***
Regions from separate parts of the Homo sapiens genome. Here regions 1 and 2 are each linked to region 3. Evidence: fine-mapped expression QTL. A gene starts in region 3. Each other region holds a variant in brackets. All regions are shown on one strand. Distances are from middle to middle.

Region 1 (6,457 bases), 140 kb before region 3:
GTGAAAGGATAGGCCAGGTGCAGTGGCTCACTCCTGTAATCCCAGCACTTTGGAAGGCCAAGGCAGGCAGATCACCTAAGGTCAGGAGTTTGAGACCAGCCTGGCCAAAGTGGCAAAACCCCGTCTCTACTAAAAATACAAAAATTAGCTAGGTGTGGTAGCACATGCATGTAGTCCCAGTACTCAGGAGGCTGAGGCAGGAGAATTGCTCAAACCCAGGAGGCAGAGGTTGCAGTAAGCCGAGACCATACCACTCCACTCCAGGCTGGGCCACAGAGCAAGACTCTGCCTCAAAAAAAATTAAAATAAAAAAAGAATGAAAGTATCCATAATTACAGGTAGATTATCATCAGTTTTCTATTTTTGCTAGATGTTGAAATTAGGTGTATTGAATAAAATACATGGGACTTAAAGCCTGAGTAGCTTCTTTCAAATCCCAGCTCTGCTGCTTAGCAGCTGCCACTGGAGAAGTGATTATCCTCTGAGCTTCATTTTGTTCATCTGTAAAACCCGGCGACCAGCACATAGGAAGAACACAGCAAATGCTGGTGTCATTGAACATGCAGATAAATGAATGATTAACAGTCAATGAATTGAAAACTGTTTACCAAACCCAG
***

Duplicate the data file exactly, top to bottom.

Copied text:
Regions from separate parts of the Homo sapiens genome. Here regions 1 and 2 are each linked to region 3. Evidence: fine-mapped expression QTL. A gene starts in region 3. Each other region holds a variant in brackets. All regions are shown on one strand. Distances are from middle to middle.

Region 1 (6,457 bases), 140 kb before region 3:
GTGAAAGGATAGGCCAGGTGCAGTGGCTCACTCCTGTAATCCCAGCACTTTGGAAGGCCAAGGCAGGCAGATCACCTAAGGTCAGGAGTTTGAGACCAGCCTGGCCAAAGTGGCAAAACCCCGTCTCTACTAAAAATACAAAAATTAGCTAGGTGTGGTAGCACATGCATGTAGTCCCAGTACTCAGGAGGCTGAGGCAGGAGAATTGCTCAAACCCAGGAGGCAGAGGTTGCAGTAAGCCGAGACCATACCACTCCACTCCAGGCTGGGCCACAGAGCAAGACTCTGCCTCAAAAAAAATTAAAATAAAAAAAGAATGAAAGTATCCATAATTACAGGTAGATTATCATCAGTTTTCTATTTTTGCTAGATGTTGAAATTAGGTGTATTGAATAAAATACATGGGACTTAAAGCCTGAGTAGCTTCTTTCAAATCCCAGCTCTGCTGCTTAGCAGCTGCCACTGGAGAAGTGATTATCCTCTGAGCTTCATTTTGTTCATCTGTAAAACCCGGCGACCAGCACATAGGAAGAACACAGCAAATGCTGGTGTCATTGAACATGCAGATAAATGAATGATTAACAGTCAATGAATTGAAAACTGTTTACCAAACCCAG